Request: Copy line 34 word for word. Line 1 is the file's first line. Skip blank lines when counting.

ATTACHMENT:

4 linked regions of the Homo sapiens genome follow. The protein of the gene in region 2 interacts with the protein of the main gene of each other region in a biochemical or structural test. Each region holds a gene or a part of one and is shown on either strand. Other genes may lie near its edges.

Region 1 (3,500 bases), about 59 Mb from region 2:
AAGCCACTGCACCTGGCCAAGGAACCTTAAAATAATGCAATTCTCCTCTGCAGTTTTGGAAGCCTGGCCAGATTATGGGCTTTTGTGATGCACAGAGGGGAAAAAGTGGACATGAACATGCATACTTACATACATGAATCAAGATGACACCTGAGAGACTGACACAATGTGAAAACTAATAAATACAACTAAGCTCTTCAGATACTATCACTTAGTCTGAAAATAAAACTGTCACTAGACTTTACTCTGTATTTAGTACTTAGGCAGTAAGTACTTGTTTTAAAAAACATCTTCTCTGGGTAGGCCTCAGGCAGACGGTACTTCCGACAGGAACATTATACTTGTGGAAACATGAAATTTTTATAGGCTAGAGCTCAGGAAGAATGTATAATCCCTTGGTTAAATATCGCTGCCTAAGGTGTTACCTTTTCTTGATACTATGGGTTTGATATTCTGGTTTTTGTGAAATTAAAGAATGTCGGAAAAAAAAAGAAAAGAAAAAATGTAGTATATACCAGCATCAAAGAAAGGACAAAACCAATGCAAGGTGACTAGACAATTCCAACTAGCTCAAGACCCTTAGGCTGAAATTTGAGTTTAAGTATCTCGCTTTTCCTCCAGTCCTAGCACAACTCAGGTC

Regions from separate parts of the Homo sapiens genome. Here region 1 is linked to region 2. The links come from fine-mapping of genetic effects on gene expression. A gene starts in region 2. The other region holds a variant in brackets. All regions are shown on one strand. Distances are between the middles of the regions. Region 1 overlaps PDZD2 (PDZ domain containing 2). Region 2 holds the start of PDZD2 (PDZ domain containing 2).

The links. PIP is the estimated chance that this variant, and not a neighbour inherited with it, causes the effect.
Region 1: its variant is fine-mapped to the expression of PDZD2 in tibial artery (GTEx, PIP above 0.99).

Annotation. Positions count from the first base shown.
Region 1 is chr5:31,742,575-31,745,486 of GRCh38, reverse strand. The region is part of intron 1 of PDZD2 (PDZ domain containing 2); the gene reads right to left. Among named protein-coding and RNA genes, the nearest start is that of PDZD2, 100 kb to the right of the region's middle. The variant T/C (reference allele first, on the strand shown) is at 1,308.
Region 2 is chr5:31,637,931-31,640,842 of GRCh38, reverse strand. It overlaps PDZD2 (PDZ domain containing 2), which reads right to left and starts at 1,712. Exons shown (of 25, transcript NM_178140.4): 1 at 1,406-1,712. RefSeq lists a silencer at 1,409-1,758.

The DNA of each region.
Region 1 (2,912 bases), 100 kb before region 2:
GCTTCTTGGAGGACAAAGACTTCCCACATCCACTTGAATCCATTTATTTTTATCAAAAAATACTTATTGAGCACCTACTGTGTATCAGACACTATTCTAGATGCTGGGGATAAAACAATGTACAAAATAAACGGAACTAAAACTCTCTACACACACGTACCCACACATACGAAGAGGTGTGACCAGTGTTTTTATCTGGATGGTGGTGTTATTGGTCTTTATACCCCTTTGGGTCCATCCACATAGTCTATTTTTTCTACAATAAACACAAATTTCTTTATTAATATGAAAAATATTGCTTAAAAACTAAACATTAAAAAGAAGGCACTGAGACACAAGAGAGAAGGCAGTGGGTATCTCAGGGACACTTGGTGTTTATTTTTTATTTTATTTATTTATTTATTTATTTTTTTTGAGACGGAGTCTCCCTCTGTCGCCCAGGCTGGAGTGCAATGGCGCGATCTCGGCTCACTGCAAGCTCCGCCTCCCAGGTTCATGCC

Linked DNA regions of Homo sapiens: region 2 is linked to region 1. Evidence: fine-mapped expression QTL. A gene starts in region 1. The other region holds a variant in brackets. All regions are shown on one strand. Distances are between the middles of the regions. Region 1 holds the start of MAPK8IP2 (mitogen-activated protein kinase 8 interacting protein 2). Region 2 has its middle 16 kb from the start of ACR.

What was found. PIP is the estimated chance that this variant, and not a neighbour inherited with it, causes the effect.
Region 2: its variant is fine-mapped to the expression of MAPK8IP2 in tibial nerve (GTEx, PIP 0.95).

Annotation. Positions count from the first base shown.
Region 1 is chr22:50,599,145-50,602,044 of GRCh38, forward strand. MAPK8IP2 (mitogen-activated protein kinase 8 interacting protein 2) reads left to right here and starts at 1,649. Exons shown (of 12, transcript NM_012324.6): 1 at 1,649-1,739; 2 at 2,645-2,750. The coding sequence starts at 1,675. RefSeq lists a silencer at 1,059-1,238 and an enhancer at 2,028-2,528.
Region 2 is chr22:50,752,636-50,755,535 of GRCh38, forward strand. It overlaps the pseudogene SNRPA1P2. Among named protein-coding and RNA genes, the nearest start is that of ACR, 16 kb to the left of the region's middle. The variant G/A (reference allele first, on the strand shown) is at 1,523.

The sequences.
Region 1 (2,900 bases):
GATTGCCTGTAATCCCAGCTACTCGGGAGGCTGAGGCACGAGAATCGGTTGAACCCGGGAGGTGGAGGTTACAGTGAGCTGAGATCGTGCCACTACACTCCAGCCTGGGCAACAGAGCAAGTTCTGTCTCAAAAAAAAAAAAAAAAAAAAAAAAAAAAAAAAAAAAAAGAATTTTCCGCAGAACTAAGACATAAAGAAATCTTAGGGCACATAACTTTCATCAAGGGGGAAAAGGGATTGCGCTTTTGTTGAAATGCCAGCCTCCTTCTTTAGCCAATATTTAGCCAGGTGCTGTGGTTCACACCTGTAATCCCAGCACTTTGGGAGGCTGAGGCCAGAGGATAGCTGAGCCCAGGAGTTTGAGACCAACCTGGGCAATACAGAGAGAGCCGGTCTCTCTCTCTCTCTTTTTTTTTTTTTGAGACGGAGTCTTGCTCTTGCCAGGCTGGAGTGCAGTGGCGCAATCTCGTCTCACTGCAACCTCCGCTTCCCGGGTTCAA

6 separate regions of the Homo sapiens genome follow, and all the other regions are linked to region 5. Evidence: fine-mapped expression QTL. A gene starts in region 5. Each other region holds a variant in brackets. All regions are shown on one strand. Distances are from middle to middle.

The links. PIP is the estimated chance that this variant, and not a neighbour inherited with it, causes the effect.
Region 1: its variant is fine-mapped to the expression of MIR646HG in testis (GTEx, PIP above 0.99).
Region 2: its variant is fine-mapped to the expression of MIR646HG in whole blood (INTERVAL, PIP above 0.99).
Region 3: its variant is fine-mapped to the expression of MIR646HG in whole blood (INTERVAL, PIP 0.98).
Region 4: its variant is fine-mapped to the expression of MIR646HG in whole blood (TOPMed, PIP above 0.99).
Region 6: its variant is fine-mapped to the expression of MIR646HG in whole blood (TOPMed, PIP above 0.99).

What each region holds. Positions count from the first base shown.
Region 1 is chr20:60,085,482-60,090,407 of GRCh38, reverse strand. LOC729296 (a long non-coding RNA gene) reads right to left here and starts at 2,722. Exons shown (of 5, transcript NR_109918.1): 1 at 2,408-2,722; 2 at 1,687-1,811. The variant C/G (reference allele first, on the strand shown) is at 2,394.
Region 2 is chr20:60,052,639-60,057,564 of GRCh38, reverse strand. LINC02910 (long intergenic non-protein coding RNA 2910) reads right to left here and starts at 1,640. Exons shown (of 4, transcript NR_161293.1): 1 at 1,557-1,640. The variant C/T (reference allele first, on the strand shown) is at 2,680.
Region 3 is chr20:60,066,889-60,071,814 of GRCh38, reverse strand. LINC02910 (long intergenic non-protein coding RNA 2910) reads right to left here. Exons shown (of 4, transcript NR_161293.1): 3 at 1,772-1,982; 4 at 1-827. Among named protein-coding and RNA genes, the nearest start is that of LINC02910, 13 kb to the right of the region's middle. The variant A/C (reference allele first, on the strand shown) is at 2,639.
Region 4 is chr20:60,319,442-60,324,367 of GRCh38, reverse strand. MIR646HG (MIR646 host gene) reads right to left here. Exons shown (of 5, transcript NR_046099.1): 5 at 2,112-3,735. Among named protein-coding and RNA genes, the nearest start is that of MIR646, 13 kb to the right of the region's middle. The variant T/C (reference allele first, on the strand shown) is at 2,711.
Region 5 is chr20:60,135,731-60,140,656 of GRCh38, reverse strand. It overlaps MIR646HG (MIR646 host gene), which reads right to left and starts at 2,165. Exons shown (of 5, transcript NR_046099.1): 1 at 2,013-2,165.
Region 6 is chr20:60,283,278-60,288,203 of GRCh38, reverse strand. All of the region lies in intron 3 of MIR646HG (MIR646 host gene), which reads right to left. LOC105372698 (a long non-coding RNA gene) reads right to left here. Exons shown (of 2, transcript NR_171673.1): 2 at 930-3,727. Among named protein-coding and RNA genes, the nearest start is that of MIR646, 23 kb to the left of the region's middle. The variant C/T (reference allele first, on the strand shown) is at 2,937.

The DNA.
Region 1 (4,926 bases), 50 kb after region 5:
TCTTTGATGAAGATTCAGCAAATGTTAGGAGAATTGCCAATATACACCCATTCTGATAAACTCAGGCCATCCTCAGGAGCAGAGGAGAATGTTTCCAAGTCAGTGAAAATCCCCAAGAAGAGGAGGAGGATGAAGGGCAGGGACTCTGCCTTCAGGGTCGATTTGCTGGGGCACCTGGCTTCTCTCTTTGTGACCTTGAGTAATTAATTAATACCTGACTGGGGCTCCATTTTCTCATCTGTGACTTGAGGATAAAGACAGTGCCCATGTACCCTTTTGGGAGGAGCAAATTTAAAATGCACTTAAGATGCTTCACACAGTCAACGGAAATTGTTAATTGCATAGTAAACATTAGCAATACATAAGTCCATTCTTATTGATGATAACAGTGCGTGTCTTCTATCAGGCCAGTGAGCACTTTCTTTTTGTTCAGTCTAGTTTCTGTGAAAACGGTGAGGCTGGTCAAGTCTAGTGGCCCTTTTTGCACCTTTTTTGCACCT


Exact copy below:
Region 5 is chr20:60,135,731-60,140,656 of GRCh38, reverse strand. It overlaps MIR646HG (MIR646 host gene), which reads right to left and starts at 2,165. Exons shown (of 5, transcript NR_046099.1): 1 at 2,013-2,165.